“Just in Reach” Supportive Housing
Los Angeles County Launches “Just in Reach” Supportive Housing Program
to Break Cycles of Homelessness and Re-Incarceration
Innovative public-private partnership uses “Pay for Success” financing model
to maximize public resources and ensure positive outcomes for individuals
Los Angeles County has launched Just in Reach (JIR), a new health-based housing program that will reduce jail recidivism and help end homelessness among people experiencing repeat jail stays. Over four years, JIR will place 300 homeless individuals who are currently in custody within the county jail and who have a mental health and/or substance-use disorder into permanent supportive housing.
The innovative public-private partnership is the region’s first program to be funded through a “Pay for Success” financial model. Pay for Success uses up-front private funding to ensure the most positive outcomes for individuals and communities, reduce the financial risk to government, and maximize public resources.
The initiative’s key partners include the Los Angeles County Department of Health Services (DHS), CSH and the National Council on Crime & Delinquency (NCCD), in partnership with the Los Angeles County Sheriff’s Department (LASD) and the County CEO’s Office (CEO). The Conrad N. Hilton Foundation and UnitedHealthcare have invested a combined $10 million in the program. Awards from the U.S. Department of Housing and Urban Development and the California Board of State and Community Corrections will support various program activities and evaluative work. Through Nonprofit Finance Fund, the James Irvine Foundation provided grant funding to engage Third Sector Capital Partners, which conducted the feasibility assessment and contributed to the financial modeling for the Pay for Success contract.
How It Works
Just in Reach builds on the success of two DHS initiatives: the Office of Diversion and Reentry, whose mission is to divert people living with a mental and/or substance-use disorder away from the justice system and into community-based treatment; and the Housing for Health program, which has provided supportive housing to over 3,500 people, 96% of whom have remained in housing for 12 months or more.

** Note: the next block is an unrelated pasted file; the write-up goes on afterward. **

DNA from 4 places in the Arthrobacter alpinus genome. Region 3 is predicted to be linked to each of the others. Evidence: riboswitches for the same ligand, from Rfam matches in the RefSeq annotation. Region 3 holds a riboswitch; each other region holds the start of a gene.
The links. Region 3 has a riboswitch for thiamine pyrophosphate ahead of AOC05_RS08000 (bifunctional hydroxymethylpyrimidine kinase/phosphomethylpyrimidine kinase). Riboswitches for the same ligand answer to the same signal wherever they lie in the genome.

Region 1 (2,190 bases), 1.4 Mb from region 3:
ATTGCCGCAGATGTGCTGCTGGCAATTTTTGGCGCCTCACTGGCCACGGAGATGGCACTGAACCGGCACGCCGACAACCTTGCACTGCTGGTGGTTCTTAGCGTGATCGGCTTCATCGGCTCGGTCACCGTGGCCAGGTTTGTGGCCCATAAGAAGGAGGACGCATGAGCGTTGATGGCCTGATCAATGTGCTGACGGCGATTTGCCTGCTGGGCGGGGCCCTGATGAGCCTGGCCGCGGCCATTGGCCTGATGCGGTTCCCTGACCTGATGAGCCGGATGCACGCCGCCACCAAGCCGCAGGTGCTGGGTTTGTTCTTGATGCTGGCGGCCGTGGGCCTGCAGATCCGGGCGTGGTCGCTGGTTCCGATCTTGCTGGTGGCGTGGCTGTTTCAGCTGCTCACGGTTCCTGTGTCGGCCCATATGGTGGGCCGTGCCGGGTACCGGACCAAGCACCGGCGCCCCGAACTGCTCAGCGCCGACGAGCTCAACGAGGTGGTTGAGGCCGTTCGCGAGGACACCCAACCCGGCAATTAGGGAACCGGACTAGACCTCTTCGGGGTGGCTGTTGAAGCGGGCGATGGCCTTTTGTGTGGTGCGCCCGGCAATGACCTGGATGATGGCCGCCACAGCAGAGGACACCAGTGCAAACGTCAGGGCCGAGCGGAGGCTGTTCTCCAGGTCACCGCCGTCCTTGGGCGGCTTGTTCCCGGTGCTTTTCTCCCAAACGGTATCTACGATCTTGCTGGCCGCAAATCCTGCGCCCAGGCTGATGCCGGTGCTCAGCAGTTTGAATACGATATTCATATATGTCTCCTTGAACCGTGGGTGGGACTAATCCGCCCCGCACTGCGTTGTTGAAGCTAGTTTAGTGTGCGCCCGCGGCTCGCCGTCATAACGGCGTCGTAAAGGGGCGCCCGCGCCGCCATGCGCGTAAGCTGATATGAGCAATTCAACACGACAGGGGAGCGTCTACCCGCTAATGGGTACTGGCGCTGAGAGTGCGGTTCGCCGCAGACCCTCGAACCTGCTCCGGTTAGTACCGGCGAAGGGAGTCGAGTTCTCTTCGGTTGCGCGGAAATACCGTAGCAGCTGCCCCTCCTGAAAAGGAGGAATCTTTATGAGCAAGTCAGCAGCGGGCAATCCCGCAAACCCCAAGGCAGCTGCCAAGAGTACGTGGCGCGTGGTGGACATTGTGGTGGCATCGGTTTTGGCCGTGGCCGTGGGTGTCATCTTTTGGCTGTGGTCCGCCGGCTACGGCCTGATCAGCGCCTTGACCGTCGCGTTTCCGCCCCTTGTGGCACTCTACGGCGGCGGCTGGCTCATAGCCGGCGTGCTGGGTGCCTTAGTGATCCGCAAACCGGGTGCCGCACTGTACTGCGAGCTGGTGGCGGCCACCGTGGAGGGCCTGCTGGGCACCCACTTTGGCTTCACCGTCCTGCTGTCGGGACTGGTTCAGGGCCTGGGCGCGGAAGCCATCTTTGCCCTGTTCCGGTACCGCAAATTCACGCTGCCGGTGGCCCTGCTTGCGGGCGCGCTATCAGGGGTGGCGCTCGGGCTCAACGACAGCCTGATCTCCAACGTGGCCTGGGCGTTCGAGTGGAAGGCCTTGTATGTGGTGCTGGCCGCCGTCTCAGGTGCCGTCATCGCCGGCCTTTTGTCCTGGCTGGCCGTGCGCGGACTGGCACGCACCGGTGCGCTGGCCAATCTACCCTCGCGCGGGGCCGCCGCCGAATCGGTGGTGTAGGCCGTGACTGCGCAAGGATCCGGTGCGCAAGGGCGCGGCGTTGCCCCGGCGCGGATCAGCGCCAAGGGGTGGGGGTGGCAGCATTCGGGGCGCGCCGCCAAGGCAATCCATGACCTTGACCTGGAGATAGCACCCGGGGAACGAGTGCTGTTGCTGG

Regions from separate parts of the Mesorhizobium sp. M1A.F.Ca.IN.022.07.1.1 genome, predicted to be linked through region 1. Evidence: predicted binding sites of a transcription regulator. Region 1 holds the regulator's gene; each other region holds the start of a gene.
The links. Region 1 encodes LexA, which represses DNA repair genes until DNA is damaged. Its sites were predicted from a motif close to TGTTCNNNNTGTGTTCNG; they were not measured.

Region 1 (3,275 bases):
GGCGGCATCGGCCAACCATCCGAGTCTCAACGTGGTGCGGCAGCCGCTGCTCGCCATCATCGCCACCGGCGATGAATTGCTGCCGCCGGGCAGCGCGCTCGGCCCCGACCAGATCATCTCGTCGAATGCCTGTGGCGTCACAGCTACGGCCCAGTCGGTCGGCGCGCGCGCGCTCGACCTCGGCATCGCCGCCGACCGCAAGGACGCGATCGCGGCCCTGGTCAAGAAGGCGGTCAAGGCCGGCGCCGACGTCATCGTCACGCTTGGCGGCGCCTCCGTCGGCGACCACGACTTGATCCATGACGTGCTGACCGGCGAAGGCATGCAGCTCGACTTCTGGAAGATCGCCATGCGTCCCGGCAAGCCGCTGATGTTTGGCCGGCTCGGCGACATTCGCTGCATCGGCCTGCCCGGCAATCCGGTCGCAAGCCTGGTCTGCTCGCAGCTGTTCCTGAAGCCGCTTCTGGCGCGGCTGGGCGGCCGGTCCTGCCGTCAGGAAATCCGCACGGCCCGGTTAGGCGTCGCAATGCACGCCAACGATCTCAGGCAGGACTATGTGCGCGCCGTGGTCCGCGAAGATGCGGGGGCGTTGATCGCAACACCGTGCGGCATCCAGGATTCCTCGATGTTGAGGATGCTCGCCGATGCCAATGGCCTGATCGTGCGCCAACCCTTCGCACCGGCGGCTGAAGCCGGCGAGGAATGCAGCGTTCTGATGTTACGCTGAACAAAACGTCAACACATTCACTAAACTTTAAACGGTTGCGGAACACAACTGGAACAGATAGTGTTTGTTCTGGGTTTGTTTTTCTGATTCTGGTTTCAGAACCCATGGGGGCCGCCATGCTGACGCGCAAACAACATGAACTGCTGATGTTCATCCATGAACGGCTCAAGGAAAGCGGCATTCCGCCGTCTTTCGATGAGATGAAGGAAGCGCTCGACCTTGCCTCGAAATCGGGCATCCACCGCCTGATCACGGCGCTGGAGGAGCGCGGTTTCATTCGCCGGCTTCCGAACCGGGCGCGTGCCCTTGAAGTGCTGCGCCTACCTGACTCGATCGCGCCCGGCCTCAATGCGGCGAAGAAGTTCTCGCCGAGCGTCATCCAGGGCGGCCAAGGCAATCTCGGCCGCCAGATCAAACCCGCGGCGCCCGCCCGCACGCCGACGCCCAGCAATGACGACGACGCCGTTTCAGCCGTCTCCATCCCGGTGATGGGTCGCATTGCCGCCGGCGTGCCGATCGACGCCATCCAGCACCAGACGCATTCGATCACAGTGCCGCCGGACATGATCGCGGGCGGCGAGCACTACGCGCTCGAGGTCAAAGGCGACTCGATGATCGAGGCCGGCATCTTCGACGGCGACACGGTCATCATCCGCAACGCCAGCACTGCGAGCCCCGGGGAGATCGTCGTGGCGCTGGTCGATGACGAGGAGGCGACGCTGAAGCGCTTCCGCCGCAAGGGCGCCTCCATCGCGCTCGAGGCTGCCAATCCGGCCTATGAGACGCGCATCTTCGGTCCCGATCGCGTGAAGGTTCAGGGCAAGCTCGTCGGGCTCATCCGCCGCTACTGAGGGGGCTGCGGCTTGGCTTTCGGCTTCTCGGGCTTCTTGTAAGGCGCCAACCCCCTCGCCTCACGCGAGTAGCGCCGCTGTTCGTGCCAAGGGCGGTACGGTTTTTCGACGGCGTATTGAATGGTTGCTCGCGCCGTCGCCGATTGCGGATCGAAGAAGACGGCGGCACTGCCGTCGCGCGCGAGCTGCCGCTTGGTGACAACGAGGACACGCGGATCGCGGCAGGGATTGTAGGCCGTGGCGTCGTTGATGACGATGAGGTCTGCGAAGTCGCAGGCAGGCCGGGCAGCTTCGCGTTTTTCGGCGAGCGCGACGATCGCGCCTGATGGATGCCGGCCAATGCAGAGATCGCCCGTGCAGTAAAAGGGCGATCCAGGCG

The program will be managed by the Office of Diversion and Reentry. Along with receiving permanent supportive housing, people who are participating in the program will be connected to mental health, substance-use treatment, and physical health services. Additionally, they will receive intensive case management before, during and after securing housing to help them remain housed and to reduce their likelihood of returning to jail.
“Nearly 60,000 people currently experience homelessness in LA County on any given night,” said Judge Peter Espinoza, Director of DHS’s Office of Diversion and Reentry. “For individuals cycling through our criminal justice system, overcoming homelessness can be deeply challenging and short-term fixes aren’t enough. Just in Reach is a huge step toward reducing re-incarceration by connecting people to permanent, stable homes.”
People struggling with homelessness and mental illness often find themselves going in and out of the criminal justice and emergency health care systems, rather than connected to the permanent solution of housing. This vicious cycle is costly and leads to poor health outcomes.